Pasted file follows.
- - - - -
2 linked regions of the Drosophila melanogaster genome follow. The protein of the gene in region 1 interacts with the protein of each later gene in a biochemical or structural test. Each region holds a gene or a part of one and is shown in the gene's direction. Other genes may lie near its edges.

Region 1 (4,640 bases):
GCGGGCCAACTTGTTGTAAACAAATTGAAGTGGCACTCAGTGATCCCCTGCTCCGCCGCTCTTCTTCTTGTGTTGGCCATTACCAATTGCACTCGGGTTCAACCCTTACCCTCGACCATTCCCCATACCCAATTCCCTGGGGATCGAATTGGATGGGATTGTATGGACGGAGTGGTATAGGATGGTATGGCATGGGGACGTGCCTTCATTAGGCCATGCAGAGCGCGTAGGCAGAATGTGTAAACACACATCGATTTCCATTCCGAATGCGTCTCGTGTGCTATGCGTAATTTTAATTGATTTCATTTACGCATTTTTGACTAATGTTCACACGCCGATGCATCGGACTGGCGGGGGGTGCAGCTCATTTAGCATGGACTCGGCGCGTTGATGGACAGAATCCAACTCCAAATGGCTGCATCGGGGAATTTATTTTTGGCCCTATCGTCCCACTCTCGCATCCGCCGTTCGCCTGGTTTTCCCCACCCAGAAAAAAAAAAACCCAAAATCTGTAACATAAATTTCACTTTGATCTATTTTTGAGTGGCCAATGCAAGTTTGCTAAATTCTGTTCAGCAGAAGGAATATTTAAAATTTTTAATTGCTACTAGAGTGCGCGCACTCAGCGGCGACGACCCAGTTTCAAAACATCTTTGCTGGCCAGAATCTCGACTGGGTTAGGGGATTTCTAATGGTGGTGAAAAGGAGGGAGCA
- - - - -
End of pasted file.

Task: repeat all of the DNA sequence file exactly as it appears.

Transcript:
2 linked regions of the Drosophila melanogaster genome follow. The protein of the gene in region 1 interacts with the protein of each later gene in a biochemical or structural test. Each region holds a gene or a part of one and is shown in the gene's direction. Other genes may lie near its edges.

Region 1 (4,640 bases):
GCGGGCCAACTTGTTGTAAACAAATTGAAGTGGCACTCAGTGATCCCCTGCTCCGCCGCTCTTCTTCTTGTGTTGGCCATTACCAATTGCACTCGGGTTCAACCCTTACCCTCGACCATTCCCCATACCCAATTCCCTGGGGATCGAATTGGATGGGATTGTATGGACGGAGTGGTATAGGATGGTATGGCATGGGGACGTGCCTTCATTAGGCCATGCAGAGCGCGTAGGCAGAATGTGTAAACACACATCGATTTCCATTCCGAATGCGTCTCGTGTGCTATGCGTAATTTTAATTGATTTCATTTACGCATTTTTGACTAATGTTCACACGCCGATGCATCGGACTGGCGGGGGGTGCAGCTCATTTAGCATGGACTCGGCGCGTTGATGGACAGAATCCAACTCCAAATGGCTGCATCGGGGAATTTATTTTTGGCCCTATCGTCCCACTCTCGCATCCGCCGTTCGCCTGGTTTTCCCCACCCAGAAAAAAAAAAACCCAAAATCTGTAACATAAATTTCACTTTGATCTATTTTTGAGTGGCCAATGCAAGTTTGCTAAATTCTGTTCAGCAGAAGGAATATTTAAAATTTTTAATTGCTACTAGAGTGCGCGCACTCAGCGGCGACGACCCAGTTTCAAAACATCTTTGCTGGCCAGAATCTCGACTGGGTTAGGGGATTTCTAATGGTGGTGAAAAGGAGGGAGCA